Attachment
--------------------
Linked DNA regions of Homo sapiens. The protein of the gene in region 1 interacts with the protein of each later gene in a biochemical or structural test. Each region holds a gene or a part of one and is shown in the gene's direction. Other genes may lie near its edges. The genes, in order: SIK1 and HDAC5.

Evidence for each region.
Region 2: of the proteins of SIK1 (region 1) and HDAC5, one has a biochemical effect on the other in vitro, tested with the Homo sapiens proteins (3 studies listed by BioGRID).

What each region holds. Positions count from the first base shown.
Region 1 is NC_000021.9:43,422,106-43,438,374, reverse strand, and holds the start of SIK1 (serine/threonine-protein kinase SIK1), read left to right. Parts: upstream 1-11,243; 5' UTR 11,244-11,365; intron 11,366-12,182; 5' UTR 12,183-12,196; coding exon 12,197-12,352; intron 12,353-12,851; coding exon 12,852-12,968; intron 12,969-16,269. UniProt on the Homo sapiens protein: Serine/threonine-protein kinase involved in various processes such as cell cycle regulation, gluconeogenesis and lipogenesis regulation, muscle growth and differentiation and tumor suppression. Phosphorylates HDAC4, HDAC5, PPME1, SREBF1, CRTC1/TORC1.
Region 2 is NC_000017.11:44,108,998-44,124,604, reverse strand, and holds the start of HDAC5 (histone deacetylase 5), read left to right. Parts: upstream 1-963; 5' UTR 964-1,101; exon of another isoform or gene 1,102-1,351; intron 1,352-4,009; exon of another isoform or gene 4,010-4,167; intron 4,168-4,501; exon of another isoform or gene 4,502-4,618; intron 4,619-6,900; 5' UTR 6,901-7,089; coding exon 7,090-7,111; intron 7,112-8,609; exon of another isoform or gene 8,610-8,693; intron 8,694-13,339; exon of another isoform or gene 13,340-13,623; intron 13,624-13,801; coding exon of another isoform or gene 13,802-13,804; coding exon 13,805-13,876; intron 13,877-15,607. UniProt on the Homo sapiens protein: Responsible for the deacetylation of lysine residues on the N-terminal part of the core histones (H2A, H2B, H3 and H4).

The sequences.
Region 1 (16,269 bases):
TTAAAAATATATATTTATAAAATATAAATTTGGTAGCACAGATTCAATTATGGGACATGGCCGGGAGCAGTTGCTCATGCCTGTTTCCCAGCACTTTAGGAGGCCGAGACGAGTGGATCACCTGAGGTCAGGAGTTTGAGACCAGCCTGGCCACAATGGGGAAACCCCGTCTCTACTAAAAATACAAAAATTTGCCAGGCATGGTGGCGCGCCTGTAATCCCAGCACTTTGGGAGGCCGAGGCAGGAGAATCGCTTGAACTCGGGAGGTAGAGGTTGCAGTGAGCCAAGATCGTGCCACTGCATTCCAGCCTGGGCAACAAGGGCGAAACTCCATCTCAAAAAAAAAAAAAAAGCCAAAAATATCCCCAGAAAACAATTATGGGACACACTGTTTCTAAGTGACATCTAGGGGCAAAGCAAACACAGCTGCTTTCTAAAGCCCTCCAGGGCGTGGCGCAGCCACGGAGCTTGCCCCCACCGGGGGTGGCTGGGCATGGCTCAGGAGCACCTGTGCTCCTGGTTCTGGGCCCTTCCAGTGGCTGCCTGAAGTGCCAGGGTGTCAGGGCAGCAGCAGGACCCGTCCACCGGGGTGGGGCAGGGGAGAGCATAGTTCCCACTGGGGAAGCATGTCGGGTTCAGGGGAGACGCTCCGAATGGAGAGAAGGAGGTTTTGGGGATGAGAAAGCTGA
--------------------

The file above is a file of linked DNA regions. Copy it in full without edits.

Linked DNA regions of Homo sapiens. The protein of the gene in region 1 interacts with the protein of each later gene in a biochemical or structural test. Each region holds a gene or a part of one and is shown in the gene's direction. Other genes may lie near its edges. The genes, in order: SIK1 and HDAC5.

Evidence for each region.
Region 2: of the proteins of SIK1 (region 1) and HDAC5, one has a biochemical effect on the other in vitro, tested with the Homo sapiens proteins (3 studies listed by BioGRID).

What each region holds. Positions count from the first base shown.
Region 1 is NC_000021.9:43,422,106-43,438,374, reverse strand, and holds the start of SIK1 (serine/threonine-protein kinase SIK1), read left to right. Parts: upstream 1-11,243; 5' UTR 11,244-11,365; intron 11,366-12,182; 5' UTR 12,183-12,196; coding exon 12,197-12,352; intron 12,353-12,851; coding exon 12,852-12,968; intron 12,969-16,269. UniProt on the Homo sapiens protein: Serine/threonine-protein kinase involved in various processes such as cell cycle regulation, gluconeogenesis and lipogenesis regulation, muscle growth and differentiation and tumor suppression. Phosphorylates HDAC4, HDAC5, PPME1, SREBF1, CRTC1/TORC1.
Region 2 is NC_000017.11:44,108,998-44,124,604, reverse strand, and holds the start of HDAC5 (histone deacetylase 5), read left to right. Parts: upstream 1-963; 5' UTR 964-1,101; exon of another isoform or gene 1,102-1,351; intron 1,352-4,009; exon of another isoform or gene 4,010-4,167; intron 4,168-4,501; exon of another isoform or gene 4,502-4,618; intron 4,619-6,900; 5' UTR 6,901-7,089; coding exon 7,090-7,111; intron 7,112-8,609; exon of another isoform or gene 8,610-8,693; intron 8,694-13,339; exon of another isoform or gene 13,340-13,623; intron 13,624-13,801; coding exon of another isoform or gene 13,802-13,804; coding exon 13,805-13,876; intron 13,877-15,607. UniProt on the Homo sapiens protein: Responsible for the deacetylation of lysine residues on the N-terminal part of the core histones (H2A, H2B, H3 and H4).

The sequences.
Region 1 (16,269 bases):
TTAAAAATATATATTTATAAAATATAAATTTGGTAGCACAGATTCAATTATGGGACATGGCCGGGAGCAGTTGCTCATGCCTGTTTCCCAGCACTTTAGGAGGCCGAGACGAGTGGATCACCTGAGGTCAGGAGTTTGAGACCAGCCTGGCCACAATGGGGAAACCCCGTCTCTACTAAAAATACAAAAATTTGCCAGGCATGGTGGCGCGCCTGTAATCCCAGCACTTTGGGAGGCCGAGGCAGGAGAATCGCTTGAACTCGGGAGGTAGAGGTTGCAGTGAGCCAAGATCGTGCCACTGCATTCCAGCCTGGGCAACAAGGGCGAAACTCCATCTCAAAAAAAAAAAAAAAGCCAAAAATATCCCCAGAAAACAATTATGGGACACACTGTTTCTAAGTGACATCTAGGGGCAAAGCAAACACAGCTGCTTTCTAAAGCCCTCCAGGGCGTGGCGCAGCCACGGAGCTTGCCCCCACCGGGGGTGGCTGGGCATGGCTCAGGAGCACCTGTGCTCCTGGTTCTGGGCCCTTCCAGTGGCTGCCTGAAGTGCCAGGGTGTCAGGGCAGCAGCAGGACCCGTCCACCGGGGTGGGGCAGGGGAGAGCATAGTTCCCACTGGGGAAGCATGTCGGGTTCAGGGGAGACGCTCCGAATGGAGAGAAGGAGGTTTTGGGGATGAGAAAGCTGA